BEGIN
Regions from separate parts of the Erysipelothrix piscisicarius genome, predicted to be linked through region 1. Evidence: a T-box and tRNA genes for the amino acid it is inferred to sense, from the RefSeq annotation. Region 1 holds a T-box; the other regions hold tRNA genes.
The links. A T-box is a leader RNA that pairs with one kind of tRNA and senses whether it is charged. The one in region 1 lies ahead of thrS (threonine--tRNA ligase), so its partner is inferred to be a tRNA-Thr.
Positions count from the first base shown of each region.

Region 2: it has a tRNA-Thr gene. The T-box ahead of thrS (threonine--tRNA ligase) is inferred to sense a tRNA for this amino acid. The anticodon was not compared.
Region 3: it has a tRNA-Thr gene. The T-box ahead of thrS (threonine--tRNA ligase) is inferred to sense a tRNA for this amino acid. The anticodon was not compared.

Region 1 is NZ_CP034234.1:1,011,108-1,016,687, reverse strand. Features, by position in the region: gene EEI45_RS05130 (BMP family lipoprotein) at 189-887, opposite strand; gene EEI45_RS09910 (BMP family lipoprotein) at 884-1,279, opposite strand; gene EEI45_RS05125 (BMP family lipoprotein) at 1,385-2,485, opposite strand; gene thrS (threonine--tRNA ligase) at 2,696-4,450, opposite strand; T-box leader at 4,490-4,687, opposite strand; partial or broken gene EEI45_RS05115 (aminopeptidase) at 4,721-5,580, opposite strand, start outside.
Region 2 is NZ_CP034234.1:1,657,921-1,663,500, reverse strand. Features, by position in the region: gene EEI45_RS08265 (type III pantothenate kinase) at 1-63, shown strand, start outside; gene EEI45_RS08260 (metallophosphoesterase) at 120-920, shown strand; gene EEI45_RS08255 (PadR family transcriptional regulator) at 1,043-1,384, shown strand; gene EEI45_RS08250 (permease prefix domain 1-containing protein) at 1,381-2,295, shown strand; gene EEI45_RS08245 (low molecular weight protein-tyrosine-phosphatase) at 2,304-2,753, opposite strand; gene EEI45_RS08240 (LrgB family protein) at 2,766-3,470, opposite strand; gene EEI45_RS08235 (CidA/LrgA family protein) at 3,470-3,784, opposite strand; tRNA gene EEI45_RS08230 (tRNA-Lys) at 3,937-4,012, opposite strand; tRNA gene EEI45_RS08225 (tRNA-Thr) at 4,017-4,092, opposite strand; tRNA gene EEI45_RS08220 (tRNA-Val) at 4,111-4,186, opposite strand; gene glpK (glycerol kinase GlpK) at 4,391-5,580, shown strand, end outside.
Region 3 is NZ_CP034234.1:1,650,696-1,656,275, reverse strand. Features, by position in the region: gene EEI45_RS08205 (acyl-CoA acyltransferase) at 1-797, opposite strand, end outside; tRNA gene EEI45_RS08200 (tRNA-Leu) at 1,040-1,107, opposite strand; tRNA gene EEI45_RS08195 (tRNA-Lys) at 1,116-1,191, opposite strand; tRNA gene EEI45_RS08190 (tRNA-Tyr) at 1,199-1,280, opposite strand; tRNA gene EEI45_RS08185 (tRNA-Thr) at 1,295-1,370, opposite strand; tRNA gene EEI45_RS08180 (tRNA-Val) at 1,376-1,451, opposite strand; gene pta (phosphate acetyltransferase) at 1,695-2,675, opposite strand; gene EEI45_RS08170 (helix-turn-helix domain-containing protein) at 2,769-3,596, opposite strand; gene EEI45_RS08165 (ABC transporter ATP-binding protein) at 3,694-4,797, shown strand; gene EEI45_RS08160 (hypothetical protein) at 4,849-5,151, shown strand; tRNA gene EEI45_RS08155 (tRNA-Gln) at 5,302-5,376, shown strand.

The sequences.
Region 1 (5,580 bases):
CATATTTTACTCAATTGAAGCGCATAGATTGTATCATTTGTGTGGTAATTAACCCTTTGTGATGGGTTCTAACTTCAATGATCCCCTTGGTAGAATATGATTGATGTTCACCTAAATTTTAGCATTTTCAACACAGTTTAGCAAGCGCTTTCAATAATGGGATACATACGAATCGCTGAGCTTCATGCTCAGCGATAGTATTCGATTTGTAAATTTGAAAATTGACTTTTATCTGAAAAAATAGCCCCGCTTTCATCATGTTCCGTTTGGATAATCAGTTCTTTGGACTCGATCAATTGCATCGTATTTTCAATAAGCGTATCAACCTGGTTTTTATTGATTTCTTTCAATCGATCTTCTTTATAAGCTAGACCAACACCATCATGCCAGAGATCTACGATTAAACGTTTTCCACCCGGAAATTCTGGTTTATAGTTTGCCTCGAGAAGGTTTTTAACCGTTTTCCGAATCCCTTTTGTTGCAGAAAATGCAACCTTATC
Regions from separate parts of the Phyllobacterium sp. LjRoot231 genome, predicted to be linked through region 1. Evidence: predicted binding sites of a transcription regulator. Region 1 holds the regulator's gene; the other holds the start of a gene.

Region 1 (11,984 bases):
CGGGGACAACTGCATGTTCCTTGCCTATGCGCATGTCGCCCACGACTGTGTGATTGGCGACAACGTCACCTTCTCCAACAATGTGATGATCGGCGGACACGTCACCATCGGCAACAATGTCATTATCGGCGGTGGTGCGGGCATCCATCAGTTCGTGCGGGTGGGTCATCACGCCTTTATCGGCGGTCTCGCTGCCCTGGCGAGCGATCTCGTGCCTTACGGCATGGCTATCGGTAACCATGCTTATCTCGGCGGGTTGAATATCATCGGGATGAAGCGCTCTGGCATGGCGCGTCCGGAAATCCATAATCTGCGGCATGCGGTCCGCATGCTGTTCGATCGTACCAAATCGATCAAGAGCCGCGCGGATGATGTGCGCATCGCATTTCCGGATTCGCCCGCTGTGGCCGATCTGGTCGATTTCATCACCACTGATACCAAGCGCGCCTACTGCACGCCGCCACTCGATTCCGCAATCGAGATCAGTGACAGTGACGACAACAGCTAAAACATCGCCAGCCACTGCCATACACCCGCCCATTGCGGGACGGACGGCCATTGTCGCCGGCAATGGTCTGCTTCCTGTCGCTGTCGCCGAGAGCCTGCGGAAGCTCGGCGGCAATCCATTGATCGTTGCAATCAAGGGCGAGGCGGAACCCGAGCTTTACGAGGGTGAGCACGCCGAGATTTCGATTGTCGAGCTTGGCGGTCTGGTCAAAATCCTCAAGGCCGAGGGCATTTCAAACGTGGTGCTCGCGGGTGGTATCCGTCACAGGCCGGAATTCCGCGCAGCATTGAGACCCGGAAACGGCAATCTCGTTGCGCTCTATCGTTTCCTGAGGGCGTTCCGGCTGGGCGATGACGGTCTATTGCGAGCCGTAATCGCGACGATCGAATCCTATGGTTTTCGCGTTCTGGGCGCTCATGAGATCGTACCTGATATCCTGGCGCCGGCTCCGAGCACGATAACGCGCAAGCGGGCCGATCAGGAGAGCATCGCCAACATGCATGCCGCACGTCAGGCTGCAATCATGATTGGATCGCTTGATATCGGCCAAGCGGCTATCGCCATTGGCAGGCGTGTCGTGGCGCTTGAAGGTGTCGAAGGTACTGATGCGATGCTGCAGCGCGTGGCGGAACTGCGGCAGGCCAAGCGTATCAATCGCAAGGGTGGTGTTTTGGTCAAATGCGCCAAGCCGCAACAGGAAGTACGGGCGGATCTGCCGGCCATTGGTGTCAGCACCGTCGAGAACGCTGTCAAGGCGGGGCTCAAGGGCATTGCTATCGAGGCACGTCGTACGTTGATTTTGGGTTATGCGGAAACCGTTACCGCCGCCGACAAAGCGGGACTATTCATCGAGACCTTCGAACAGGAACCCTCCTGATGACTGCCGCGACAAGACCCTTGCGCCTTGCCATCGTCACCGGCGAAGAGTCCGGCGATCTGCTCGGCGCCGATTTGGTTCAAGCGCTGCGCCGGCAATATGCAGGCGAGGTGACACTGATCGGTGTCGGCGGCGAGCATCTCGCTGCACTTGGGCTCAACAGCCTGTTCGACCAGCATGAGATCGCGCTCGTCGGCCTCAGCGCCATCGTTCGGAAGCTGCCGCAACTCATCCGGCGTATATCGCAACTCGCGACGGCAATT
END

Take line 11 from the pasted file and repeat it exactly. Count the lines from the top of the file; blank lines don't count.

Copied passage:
CATATTTTACTCAATTGAAGCGCATAGATTGTATCATTTGTGTGGTAATTAACCCTTTGTGATGGGTTCTAACTTCAATGATCCCCTTGGTAGAATATGATTGATGTTCACCTAAATTTTAGCATTTTCAACACAGTTTAGCAAGCGCTTTCAATAATGGGATACATACGAATCGCTGAGCTTCATGCTCAGCGATAGTATTCGATTTGTAAATTTGAAAATTGACTTTTATCTGAAAAAATAGCCCCGCTTTCATCATGTTCCGTTTGGATAATCAGTTCTTTGGACTCGATCAATTGCATCGTATTTTCAATAAGCGTATCAACCTGGTTTTTATTGATTTCTTTCAATCGATCTTCTTTATAAGCTAGACCAACACCATCATGCCAGAGATCTACGATTAAACGTTTTCCACCCGGAAATTCTGGTTTATAGTTTGCCTCGAGAAGGTTTTTAACCGTTTTCCGAATCCCTTTTGTTGCAGAAAATGCAACCTTATC